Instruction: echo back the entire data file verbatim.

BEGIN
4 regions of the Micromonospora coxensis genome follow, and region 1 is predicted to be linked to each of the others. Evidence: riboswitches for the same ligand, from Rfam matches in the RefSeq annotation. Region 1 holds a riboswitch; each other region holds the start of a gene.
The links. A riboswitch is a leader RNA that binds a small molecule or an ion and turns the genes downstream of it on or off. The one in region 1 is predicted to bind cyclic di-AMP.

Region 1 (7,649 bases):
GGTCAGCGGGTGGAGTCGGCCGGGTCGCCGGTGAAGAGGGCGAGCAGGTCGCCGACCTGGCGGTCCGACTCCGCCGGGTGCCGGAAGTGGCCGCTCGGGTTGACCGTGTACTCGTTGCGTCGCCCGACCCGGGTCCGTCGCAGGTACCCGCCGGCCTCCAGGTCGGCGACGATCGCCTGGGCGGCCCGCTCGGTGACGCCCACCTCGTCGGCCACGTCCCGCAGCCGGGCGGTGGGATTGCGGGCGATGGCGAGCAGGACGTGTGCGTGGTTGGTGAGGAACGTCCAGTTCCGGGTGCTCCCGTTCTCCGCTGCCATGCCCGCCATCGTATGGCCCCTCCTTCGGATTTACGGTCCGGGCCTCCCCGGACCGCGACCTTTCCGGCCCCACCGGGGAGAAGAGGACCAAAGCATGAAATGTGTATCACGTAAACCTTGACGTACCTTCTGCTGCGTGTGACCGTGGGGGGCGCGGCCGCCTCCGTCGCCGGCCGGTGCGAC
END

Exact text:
4 regions of the Micromonospora coxensis genome follow, and region 1 is predicted to be linked to each of the others. Evidence: riboswitches for the same ligand, from Rfam matches in the RefSeq annotation. Region 1 holds a riboswitch; each other region holds the start of a gene.
The links. A riboswitch is a leader RNA that binds a small molecule or an ion and turns the genes downstream of it on or off. The one in region 1 is predicted to bind cyclic di-AMP.

Region 1 (7,649 bases):
GGTCAGCGGGTGGAGTCGGCCGGGTCGCCGGTGAAGAGGGCGAGCAGGTCGCCGACCTGGCGGTCCGACTCCGCCGGGTGCCGGAAGTGGCCGCTCGGGTTGACCGTGTACTCGTTGCGTCGCCCGACCCGGGTCCGTCGCAGGTACCCGCCGGCCTCCAGGTCGGCGACGATCGCCTGGGCGGCCCGCTCGGTGACGCCCACCTCGTCGGCCACGTCCCGCAGCCGGGCGGTGGGATTGCGGGCGATGGCGAGCAGGACGTGTGCGTGGTTGGTGAGGAACGTCCAGTTCCGGGTGCTCCCGTTCTCCGCTGCCATGCCCGCCATCGTATGGCCCCTCCTTCGGATTTACGGTCCGGGCCTCCCCGGACCGCGACCTTTCCGGCCCCACCGGGGAGAAGAGGACCAAAGCATGAAATGTGTATCACGTAAACCTTGACGTACCTTCTGCTGCGTGTGACCGTGGGGGGCGCGGCCGCCTCCGTCGCCGGCCGGTGCGAC